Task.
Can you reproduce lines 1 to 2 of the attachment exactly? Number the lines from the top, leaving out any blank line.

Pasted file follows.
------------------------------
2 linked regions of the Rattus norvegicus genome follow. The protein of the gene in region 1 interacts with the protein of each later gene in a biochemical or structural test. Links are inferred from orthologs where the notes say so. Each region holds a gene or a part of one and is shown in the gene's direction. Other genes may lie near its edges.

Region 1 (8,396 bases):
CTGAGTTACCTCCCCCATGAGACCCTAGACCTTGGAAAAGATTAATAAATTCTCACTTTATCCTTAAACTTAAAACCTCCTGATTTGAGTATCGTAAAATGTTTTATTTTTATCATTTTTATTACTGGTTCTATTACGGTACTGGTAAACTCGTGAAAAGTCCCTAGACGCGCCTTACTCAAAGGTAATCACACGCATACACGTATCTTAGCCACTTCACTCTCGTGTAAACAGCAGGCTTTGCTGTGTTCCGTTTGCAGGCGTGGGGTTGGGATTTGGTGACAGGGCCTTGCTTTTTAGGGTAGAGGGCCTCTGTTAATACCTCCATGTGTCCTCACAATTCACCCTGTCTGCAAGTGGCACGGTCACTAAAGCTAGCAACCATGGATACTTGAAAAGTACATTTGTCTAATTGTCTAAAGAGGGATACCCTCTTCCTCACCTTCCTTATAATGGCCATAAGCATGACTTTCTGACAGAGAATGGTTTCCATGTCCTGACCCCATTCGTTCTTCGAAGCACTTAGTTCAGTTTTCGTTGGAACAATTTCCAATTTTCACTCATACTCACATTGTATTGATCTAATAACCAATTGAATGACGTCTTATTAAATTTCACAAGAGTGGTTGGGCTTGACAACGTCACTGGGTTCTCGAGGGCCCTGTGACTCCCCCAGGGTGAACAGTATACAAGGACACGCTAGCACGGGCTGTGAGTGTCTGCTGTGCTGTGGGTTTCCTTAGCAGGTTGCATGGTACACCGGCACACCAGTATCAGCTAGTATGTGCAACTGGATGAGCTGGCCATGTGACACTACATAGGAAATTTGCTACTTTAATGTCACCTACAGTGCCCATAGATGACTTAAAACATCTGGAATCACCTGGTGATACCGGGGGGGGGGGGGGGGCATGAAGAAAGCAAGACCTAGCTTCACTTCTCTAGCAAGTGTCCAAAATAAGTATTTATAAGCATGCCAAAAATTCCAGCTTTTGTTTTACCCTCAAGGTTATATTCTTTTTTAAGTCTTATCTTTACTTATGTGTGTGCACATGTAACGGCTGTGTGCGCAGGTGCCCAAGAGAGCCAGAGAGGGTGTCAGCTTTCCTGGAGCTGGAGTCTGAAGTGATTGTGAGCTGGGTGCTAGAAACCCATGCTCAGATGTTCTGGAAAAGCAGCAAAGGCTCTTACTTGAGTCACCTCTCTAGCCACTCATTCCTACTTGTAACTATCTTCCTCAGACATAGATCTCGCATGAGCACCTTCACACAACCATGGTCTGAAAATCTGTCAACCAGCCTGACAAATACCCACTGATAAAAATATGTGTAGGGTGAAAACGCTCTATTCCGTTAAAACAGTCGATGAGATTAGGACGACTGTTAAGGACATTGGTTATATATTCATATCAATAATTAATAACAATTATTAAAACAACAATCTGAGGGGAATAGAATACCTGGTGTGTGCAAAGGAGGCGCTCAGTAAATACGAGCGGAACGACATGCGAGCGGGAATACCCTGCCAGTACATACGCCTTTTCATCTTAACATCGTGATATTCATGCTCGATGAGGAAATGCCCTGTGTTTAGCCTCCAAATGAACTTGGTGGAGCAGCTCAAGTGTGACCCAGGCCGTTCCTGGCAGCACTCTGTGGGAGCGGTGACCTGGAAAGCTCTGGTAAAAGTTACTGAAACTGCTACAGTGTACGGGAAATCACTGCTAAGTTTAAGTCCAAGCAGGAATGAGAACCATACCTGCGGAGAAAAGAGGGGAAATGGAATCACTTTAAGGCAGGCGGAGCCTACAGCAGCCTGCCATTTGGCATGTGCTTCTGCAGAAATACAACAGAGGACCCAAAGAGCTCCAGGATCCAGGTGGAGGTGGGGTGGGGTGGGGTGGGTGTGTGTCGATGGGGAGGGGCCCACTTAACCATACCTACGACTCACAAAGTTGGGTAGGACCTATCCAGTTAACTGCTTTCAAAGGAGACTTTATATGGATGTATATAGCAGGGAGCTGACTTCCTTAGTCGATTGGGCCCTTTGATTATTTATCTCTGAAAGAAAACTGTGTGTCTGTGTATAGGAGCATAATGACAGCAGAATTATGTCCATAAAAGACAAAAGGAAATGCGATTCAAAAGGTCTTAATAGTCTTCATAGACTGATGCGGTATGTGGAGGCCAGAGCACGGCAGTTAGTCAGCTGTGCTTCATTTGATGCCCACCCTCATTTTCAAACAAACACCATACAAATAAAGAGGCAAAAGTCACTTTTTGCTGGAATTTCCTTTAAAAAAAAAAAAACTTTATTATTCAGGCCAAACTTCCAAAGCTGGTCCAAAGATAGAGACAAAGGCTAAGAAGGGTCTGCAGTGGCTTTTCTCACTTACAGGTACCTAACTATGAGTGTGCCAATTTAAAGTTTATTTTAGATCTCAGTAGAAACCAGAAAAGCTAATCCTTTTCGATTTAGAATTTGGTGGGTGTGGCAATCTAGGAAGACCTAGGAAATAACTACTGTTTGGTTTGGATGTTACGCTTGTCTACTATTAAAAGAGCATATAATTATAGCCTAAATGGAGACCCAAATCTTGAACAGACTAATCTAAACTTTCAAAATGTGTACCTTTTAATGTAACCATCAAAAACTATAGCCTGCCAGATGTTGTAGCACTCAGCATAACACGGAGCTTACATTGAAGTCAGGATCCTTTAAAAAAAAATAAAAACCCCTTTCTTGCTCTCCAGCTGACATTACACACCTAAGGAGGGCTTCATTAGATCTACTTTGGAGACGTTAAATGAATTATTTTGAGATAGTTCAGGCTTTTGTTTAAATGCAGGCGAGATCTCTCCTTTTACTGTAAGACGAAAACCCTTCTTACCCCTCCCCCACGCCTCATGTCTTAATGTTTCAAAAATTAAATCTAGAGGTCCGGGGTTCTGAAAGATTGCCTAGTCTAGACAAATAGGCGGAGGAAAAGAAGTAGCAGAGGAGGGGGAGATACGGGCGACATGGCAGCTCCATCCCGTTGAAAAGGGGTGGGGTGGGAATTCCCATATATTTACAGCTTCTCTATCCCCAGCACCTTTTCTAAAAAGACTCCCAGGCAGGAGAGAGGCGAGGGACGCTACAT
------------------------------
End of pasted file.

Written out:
2 linked regions of the Rattus norvegicus genome follow. The protein of the gene in region 1 interacts with the protein of each later gene in a biochemical or structural test. Links are inferred from orthologs where the notes say so. Each region holds a gene or a part of one and is shown in the gene's direction. Other genes may lie near its edges.

Region 1 (8,396 bases):